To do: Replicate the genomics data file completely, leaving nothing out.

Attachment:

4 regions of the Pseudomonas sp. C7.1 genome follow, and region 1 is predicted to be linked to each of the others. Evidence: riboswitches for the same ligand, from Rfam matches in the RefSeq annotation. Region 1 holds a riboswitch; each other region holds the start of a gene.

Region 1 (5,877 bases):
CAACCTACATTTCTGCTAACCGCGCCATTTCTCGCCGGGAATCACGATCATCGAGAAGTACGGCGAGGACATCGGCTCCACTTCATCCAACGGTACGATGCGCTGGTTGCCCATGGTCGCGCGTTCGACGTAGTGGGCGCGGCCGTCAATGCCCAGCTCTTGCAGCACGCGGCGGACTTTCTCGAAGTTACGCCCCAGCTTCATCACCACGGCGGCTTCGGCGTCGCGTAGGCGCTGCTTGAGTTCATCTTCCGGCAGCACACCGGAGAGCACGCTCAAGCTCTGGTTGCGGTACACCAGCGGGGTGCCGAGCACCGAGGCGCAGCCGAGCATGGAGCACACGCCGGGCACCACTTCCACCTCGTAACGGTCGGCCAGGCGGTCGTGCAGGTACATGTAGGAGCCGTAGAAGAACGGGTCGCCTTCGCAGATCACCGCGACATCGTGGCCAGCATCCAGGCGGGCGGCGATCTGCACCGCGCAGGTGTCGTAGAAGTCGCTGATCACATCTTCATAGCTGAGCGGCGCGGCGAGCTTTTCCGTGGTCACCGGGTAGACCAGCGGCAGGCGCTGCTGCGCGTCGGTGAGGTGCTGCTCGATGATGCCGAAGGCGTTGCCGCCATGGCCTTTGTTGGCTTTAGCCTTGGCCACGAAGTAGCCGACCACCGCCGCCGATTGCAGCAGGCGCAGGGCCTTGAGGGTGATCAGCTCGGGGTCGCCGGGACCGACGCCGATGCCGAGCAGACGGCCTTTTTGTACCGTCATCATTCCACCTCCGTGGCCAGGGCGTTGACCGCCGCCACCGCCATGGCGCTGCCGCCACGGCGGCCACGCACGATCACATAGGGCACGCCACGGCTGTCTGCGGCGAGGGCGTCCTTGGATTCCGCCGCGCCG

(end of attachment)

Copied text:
4 regions of the Pseudomonas sp. C7.1 genome follow, and region 1 is predicted to be linked to each of the others. Evidence: riboswitches for the same ligand, from Rfam matches in the RefSeq annotation. Region 1 holds a riboswitch; each other region holds the start of a gene.

Region 1 (5,877 bases):
CAACCTACATTTCTGCTAACCGCGCCATTTCTCGCCGGGAATCACGATCATCGAGAAGTACGGCGAGGACATCGGCTCCACTTCATCCAACGGTACGATGCGCTGGTTGCCCATGGTCGCGCGTTCGACGTAGTGGGCGCGGCCGTCAATGCCCAGCTCTTGCAGCACGCGGCGGACTTTCTCGAAGTTACGCCCCAGCTTCATCACCACGGCGGCTTCGGCGTCGCGTAGGCGCTGCTTGAGTTCATCTTCCGGCAGCACACCGGAGAGCACGCTCAAGCTCTGGTTGCGGTACACCAGCGGGGTGCCGAGCACCGAGGCGCAGCCGAGCATGGAGCACACGCCGGGCACCACTTCCACCTCGTAACGGTCGGCCAGGCGGTCGTGCAGGTACATGTAGGAGCCGTAGAAGAACGGGTCGCCTTCGCAGATCACCGCGACATCGTGGCCAGCATCCAGGCGGGCGGCGATCTGCACCGCGCAGGTGTCGTAGAAGTCGCTGATCACATCTTCATAGCTGAGCGGCGCGGCGAGCTTTTCCGTGGTCACCGGGTAGACCAGCGGCAGGCGCTGCTGCGCGTCGGTGAGGTGCTGCTCGATGATGCCGAAGGCGTTGCCGCCATGGCCTTTGTTGGCTTTAGCCTTGGCCACGAAGTAGCCGACCACCGCCGCCGATTGCAGCAGGCGCAGGGCCTTGAGGGTGATCAGCTCGGGGTCGCCGGGACCGACGCCGATGCCGAGCAGACGGCCTTTTTGTACCGTCATCATTCCACCTCCGTGGCCAGGGCGTTGACCGCCGCCACCGCCATGGCGCTGCCGCCACGGCGGCCACGCACGATCACATAGGGCACGCCACGGCTGTCTGCGGCGAGGGCGTCCTTGGATTCCGCCGCGCCG